Say what you like about Modern Warfare 2, but it is impossible to deny that Infinity Ward’s seminal game has had a tremendous effect on other videogame developers. It was a pretty perfect package that boasted an endlessly appealing and varied multiplayer component, and in its wake, never again would a new FPS title be able to launch (unless it was a forward-thinking maverick like Zipper Interactive’s MAG) without offering something similar both in quantity, but also in quality.

DICE’s estimable Battlefield franchise has offered up single-player missions before (firstly in 2005’s Battlefield 2 on the PC) but they were nothing more than rudimentary offline approximations of the online mode, with bots and the vague suggestion of a plot replacing other players and the standard multitude of self-made stories of your own. The first Bad Company from 2008 made amends, but the single-player campaign only ever felt as if it was intended to be an optional extra for fans who had perhaps overdosed on the multiplayer. It was entertaining, but it wasn’t quite the genuine article.

Conversely, Bad Company 2 has a categorically superb single-player campaign mode; robust and lengthy, it serves both as a training ground for the bountiful (and almost incomparable) online modes, but even as a stand-alone it rocks nearly as hard as Infinity Ward’s currently all-conquering king. The popularity of a modern setting in current FPS games clearly makes its inclusion a necessity for some development teams, although there are times when you wouldn’t know that Bad Company 2 was even set in the present day at all.

Some of the initial weaponry that you’ll find at the beginning of the game seems haggard; an ample part of the story is set in the jungles of South America; and your team are flown around by a stoned, paranoid longhair who is obsessed with CIA “spooks” and karma, and says “niner” instead of nine. It may not be set during the Vietnam War, but the allusions to it are refreshing. There is also an achievement/trophy called “Heart Of Darkness” which is a nice nod to everyone who is as obsessed with ‘Nam war films as DICE clearly are.

The destructible environments, prepped to near-perfection in the original Bad Company, now stretch to include entire buildings. Taking out a sniper by blasting through a wooden door it still as thunderously satisfying as ever, but when vehicles come into play, you can destroy an entire house with a handful of well-aimed tank blasts. This will obviously take out all enemies unlucky enough to be in the building when it goes boom, but it also destroys a massive piece of cover that they’ll be unable to utilise later on. In multiplayer, this adds yet another strategic element to the core gameplay, as well as countless opportunities for some pretty intoxicating thrills. Capturing an enemy location, whilst a tank slowly blows the building that you’re standing in to smithereens, is quite frankly an experience that every gamer should have.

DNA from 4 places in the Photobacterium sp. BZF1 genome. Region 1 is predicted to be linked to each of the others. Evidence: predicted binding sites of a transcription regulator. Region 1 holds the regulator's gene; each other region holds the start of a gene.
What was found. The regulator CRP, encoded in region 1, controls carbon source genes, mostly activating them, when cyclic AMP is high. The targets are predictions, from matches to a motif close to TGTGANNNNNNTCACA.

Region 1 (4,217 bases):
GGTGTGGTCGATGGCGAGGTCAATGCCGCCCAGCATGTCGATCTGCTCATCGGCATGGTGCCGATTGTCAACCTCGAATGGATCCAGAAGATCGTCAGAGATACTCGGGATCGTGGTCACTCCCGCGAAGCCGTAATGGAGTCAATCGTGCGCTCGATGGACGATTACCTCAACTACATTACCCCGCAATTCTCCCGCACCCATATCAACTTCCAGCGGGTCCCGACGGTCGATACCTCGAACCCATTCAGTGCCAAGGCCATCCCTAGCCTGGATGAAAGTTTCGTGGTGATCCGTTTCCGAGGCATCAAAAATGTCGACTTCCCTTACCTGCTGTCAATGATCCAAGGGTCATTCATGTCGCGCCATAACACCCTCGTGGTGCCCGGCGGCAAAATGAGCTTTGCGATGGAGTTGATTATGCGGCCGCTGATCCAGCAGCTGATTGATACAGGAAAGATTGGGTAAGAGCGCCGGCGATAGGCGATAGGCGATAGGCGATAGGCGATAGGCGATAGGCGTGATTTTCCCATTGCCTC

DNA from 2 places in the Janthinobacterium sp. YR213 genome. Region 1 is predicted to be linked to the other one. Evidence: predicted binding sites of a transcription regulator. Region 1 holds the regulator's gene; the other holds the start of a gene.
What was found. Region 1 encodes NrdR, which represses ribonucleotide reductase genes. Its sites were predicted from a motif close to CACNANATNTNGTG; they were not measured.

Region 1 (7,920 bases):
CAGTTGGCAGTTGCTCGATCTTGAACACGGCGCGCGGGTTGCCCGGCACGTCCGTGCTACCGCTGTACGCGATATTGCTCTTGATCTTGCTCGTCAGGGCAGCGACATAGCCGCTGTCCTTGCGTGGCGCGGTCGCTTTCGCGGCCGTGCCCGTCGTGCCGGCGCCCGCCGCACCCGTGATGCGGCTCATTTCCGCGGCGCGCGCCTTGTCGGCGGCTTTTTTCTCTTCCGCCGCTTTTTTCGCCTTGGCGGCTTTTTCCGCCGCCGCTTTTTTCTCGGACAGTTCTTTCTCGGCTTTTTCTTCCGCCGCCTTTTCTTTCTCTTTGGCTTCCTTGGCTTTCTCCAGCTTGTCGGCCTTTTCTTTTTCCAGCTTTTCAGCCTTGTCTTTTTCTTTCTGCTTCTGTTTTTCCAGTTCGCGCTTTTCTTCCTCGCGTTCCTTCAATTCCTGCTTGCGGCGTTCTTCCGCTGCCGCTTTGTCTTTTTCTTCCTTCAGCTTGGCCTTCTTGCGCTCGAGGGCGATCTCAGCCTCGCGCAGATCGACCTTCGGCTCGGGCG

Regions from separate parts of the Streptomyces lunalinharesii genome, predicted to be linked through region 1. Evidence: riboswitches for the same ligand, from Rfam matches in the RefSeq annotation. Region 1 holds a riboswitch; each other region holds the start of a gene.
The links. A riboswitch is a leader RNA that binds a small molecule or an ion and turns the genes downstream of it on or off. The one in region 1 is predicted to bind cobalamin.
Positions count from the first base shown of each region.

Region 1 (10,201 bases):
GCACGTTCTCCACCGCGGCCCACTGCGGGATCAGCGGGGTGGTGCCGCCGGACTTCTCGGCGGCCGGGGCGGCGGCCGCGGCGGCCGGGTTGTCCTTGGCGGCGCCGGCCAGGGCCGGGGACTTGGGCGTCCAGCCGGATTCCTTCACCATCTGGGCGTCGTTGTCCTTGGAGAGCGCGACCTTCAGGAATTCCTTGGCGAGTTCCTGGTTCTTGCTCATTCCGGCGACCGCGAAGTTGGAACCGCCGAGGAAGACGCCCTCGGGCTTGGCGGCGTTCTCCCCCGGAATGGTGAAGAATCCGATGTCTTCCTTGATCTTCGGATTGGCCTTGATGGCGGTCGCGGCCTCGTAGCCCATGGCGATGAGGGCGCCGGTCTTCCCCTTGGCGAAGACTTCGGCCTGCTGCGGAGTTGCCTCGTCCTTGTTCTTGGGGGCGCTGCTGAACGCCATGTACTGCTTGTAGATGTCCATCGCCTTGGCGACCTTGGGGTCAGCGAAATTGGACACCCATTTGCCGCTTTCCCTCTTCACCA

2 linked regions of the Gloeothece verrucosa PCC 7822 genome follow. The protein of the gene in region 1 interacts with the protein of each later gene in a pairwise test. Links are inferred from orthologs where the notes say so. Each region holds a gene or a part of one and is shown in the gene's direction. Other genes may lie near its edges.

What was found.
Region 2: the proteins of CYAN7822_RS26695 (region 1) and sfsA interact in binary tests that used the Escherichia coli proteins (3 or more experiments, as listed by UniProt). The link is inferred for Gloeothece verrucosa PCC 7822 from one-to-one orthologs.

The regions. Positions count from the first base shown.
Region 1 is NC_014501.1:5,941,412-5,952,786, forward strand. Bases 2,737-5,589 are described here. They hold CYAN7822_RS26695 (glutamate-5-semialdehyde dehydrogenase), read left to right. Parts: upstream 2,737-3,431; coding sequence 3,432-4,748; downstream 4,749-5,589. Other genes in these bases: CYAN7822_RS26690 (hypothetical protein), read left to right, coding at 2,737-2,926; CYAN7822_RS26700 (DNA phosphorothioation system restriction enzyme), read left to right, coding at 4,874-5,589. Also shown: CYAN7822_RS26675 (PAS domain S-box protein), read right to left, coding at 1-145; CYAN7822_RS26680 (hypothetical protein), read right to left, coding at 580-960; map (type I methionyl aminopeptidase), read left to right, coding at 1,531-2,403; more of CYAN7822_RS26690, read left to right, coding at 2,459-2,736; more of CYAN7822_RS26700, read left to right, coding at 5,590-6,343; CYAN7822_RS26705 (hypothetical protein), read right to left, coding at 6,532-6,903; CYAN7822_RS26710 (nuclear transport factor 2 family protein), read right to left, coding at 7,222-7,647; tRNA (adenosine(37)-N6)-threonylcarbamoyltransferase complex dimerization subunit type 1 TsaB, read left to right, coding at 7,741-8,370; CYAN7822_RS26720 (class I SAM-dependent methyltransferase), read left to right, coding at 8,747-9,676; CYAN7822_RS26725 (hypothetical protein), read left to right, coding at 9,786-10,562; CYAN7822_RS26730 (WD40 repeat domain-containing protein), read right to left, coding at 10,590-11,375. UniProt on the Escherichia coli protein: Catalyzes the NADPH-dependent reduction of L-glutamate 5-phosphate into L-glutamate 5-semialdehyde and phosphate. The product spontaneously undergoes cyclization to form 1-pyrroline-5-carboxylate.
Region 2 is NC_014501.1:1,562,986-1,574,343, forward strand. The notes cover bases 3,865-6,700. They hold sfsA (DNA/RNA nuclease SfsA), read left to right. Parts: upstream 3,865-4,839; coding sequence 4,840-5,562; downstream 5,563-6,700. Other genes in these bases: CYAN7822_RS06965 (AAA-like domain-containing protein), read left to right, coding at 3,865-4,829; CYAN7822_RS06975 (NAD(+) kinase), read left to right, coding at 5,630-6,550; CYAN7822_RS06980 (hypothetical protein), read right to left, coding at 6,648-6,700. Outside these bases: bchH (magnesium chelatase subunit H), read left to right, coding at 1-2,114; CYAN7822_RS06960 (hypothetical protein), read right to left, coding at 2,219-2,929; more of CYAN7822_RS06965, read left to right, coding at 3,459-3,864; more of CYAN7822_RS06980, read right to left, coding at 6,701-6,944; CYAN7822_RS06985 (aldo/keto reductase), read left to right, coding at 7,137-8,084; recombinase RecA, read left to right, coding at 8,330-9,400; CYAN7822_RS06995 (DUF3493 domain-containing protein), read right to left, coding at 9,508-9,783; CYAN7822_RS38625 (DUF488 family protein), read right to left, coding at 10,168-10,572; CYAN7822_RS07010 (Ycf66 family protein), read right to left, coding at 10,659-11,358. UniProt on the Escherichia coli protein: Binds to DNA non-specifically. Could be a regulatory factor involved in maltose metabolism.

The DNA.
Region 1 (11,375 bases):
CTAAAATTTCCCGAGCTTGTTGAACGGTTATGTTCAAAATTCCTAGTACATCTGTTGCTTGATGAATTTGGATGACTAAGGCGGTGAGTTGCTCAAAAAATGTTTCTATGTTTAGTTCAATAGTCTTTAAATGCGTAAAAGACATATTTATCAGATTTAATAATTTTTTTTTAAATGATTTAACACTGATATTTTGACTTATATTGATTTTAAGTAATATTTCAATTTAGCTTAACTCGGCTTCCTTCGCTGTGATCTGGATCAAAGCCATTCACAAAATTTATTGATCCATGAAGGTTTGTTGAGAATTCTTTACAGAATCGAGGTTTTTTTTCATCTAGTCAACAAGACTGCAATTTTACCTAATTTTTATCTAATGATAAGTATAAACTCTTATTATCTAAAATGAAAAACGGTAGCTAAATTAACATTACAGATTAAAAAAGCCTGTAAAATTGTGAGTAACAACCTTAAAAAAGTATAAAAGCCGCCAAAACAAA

And the multiplayer is still outstanding. Toeing the unbelievably fine line between the kamikaze man-on-a-mission excitement of Modern Warfare 2, and the stray-and-you-die team component of MAG, Bad Company 2 takes the very best moments of both to create something that DICE will have a horrendously hard time topping. One new addition – the ability to spawn next to your squad mates after you die – completely changes the state of play, often inspiring brilliant moments of haphazard stealth. It may have seemed like a gamble when DICE first toyed with it; but now it is doubtful if other squad-based online FPS titles will ever do it any other way.

It isn’t as godlessly obsessed with carnage and technology as Modern Warfare 2, prioritising strategy and character over everything else. There is some nice dialogue in the main story mode (“Maybe one day we’ll visit some place like this and not just shoot the natives…” “Yeah, right…”) the collectible weaponry is a masterstroke, and there is enough content on the disc to keep everyone busy until Bad Company 3 inevitably comes along. But how are DICE ever going to top this?

Watch the Battlefield Bad Company 2 trailer here…

Check out the latest offers on Battlefield: Bad Company 2 at zavvi.com

No Post Tags



Team Zavvi

Team Zavvi

Zavvi.com

A collection of thoughts, opinions and news from the staff at Zavvi.